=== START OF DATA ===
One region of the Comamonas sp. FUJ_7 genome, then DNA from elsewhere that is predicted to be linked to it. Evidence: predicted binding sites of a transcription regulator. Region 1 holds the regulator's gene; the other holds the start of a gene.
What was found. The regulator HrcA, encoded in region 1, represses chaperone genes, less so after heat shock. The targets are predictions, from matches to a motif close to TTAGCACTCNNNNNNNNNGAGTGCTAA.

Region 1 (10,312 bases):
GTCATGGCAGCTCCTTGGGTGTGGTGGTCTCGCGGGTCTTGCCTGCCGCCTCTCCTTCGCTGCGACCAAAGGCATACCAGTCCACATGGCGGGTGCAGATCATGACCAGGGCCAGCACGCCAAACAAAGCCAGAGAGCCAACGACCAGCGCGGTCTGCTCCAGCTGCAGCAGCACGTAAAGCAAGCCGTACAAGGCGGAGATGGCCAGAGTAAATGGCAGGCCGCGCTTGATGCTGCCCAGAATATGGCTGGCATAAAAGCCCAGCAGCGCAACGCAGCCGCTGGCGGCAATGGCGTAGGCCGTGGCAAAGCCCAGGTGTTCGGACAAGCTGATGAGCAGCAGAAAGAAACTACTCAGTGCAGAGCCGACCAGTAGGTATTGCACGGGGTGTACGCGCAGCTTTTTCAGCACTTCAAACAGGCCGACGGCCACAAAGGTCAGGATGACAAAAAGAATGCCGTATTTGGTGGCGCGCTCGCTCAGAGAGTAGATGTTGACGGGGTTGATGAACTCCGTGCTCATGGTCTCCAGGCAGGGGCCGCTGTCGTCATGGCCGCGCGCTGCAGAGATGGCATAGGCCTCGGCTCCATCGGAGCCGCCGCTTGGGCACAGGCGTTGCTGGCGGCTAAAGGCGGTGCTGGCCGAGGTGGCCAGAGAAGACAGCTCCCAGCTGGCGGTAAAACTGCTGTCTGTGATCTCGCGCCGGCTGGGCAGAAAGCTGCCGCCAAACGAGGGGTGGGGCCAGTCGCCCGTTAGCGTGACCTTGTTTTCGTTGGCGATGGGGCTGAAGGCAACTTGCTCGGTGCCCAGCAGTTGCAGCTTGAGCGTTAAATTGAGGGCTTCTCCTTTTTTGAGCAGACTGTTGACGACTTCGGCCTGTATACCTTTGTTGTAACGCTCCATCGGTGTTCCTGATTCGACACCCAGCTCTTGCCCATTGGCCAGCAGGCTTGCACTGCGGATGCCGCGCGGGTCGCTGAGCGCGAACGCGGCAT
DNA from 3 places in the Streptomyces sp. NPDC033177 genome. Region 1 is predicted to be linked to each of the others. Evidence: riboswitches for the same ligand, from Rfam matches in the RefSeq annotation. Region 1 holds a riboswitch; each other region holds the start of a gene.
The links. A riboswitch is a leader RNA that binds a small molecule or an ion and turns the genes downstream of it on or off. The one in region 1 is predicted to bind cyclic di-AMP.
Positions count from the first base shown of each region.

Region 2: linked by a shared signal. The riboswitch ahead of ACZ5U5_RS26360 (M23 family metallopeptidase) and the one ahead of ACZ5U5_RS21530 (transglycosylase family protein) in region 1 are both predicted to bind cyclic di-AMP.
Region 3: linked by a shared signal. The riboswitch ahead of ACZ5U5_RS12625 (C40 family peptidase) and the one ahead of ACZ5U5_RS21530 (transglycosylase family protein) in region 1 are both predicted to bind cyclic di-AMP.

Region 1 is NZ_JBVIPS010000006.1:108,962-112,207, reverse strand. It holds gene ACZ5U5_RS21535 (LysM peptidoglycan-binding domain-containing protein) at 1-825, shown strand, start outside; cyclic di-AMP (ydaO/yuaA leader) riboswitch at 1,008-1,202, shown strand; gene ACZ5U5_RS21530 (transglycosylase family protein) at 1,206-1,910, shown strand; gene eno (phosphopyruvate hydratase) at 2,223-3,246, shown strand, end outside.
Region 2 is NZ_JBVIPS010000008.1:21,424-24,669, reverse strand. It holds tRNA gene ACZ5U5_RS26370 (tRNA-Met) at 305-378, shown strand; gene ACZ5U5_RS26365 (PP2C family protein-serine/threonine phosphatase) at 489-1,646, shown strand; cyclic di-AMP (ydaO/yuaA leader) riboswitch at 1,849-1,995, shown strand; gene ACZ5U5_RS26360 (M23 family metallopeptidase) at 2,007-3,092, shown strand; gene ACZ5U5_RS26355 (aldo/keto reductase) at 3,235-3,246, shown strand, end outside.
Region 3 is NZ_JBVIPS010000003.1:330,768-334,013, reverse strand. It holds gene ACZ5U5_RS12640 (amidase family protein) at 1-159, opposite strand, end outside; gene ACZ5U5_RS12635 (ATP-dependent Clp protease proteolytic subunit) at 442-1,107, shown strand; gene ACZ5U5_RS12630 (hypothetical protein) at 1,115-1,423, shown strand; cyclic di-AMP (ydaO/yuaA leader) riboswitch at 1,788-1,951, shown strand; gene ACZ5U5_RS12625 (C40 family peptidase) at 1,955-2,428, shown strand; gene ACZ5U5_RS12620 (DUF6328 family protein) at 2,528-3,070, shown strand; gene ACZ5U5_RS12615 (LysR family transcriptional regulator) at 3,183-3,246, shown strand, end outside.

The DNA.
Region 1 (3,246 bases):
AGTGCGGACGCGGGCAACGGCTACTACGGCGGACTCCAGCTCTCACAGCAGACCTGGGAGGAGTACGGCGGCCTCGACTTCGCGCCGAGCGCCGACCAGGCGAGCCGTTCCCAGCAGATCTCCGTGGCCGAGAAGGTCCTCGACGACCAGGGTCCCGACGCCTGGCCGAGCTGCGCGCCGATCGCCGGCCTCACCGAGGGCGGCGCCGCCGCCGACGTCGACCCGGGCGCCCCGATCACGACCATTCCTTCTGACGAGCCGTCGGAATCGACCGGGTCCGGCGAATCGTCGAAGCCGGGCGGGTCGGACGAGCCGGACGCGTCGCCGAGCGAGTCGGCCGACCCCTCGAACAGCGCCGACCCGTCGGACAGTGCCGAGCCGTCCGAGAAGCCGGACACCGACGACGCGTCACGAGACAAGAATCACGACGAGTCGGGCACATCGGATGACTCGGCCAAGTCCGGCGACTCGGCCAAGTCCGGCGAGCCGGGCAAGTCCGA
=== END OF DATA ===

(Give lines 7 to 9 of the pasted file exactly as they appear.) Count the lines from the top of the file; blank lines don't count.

Positions count from the first base shown of each region.

Region 2: linked by a shared signal. The riboswitch ahead of ACZ5U5_RS26360 (M23 family metallopeptidase) and the one ahead of ACZ5U5_RS21530 (transglycosylase family protein) in region 1 are both predicted to bind cyclic di-AMP.
Region 3: linked by a shared signal. The riboswitch ahead of ACZ5U5_RS12625 (C40 family peptidase) and the one ahead of ACZ5U5_RS21530 (transglycosylase family protein) in region 1 are both predicted to bind cyclic di-AMP.